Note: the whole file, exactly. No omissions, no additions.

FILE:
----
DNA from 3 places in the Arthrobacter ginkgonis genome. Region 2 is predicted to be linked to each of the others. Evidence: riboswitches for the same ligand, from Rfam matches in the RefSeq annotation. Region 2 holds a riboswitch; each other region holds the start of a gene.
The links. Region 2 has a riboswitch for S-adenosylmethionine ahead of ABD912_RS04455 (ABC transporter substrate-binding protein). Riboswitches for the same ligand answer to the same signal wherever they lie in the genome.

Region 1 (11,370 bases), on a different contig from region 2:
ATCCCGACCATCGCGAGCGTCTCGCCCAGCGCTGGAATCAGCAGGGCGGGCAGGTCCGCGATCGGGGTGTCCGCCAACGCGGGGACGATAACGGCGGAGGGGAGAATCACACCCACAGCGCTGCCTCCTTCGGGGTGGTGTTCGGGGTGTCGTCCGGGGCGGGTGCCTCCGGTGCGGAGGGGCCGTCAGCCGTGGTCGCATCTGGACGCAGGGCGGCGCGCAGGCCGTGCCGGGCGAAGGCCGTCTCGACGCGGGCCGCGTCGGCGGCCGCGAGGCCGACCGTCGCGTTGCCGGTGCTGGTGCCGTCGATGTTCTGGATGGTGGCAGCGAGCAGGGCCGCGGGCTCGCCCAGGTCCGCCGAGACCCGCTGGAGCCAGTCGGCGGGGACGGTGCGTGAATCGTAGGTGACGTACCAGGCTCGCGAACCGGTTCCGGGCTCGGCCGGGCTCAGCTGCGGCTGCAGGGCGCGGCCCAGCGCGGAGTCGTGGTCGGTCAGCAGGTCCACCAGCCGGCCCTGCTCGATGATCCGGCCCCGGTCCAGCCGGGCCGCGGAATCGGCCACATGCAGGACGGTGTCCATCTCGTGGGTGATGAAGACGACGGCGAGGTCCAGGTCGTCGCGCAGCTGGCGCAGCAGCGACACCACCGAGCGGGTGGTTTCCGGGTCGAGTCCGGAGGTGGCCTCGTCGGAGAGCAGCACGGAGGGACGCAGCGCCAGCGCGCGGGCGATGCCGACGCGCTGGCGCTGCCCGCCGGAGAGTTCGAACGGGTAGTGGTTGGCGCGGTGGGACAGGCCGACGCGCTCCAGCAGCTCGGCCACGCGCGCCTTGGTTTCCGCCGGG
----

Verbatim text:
DNA from 3 places in the Arthrobacter ginkgonis genome. Region 2 is predicted to be linked to each of the others. Evidence: riboswitches for the same ligand, from Rfam matches in the RefSeq annotation. Region 2 holds a riboswitch; each other region holds the start of a gene.
The links. Region 2 has a riboswitch for S-adenosylmethionine ahead of ABD912_RS04455 (ABC transporter substrate-binding protein). Riboswitches for the same ligand answer to the same signal wherever they lie in the genome.

Region 1 (11,370 bases), on a different contig from region 2:
ATCCCGACCATCGCGAGCGTCTCGCCCAGCGCTGGAATCAGCAGGGCGGGCAGGTCCGCGATCGGGGTGTCCGCCAACGCGGGGACGATAACGGCGGAGGGGAGAATCACACCCACAGCGCTGCCTCCTTCGGGGTGGTGTTCGGGGTGTCGTCCGGGGCGGGTGCCTCCGGTGCGGAGGGGCCGTCAGCCGTGGTCGCATCTGGACGCAGGGCGGCGCGCAGGCCGTGCCGGGCGAAGGCCGTCTCGACGCGGGCCGCGTCGGCGGCCGCGAGGCCGACCGTCGCGTTGCCGGTGCTGGTGCCGTCGATGTTCTGGATGGTGGCAGCGAGCAGGGCCGCGGGCTCGCCCAGGTCCGCCGAGACCCGCTGGAGCCAGTCGGCGGGGACGGTGCGTGAATCGTAGGTGACGTACCAGGCTCGCGAACCGGTTCCGGGCTCGGCCGGGCTCAGCTGCGGCTGCAGGGCGCGGCCCAGCGCGGAGTCGTGGTCGGTCAGCAGGTCCACCAGCCGGCCCTGCTCGATGATCCGGCCCCGGTCCAGCCGGGCCGCGGAATCGGCCACATGCAGGACGGTGTCCATCTCGTGGGTGATGAAGACGACGGCGAGGTCCAGGTCGTCGCGCAGCTGGCGCAGCAGCGACACCACCGAGCGGGTGGTTTCCGGGTCGAGTCCGGAGGTGGCCTCGTCGGAGAGCAGCACGGAGGGACGCAGCGCCAGCGCGCGGGCGATGCCGACGCGCTGGCGCTGCCCGCCGGAGAGTTCGAACGGGTAGTGGTTGGCGCGGTGGGACAGGCCGACGCGCTCCAGCAGCTCGGCCACGCGCGCCTTGGTTTCCGCCGGG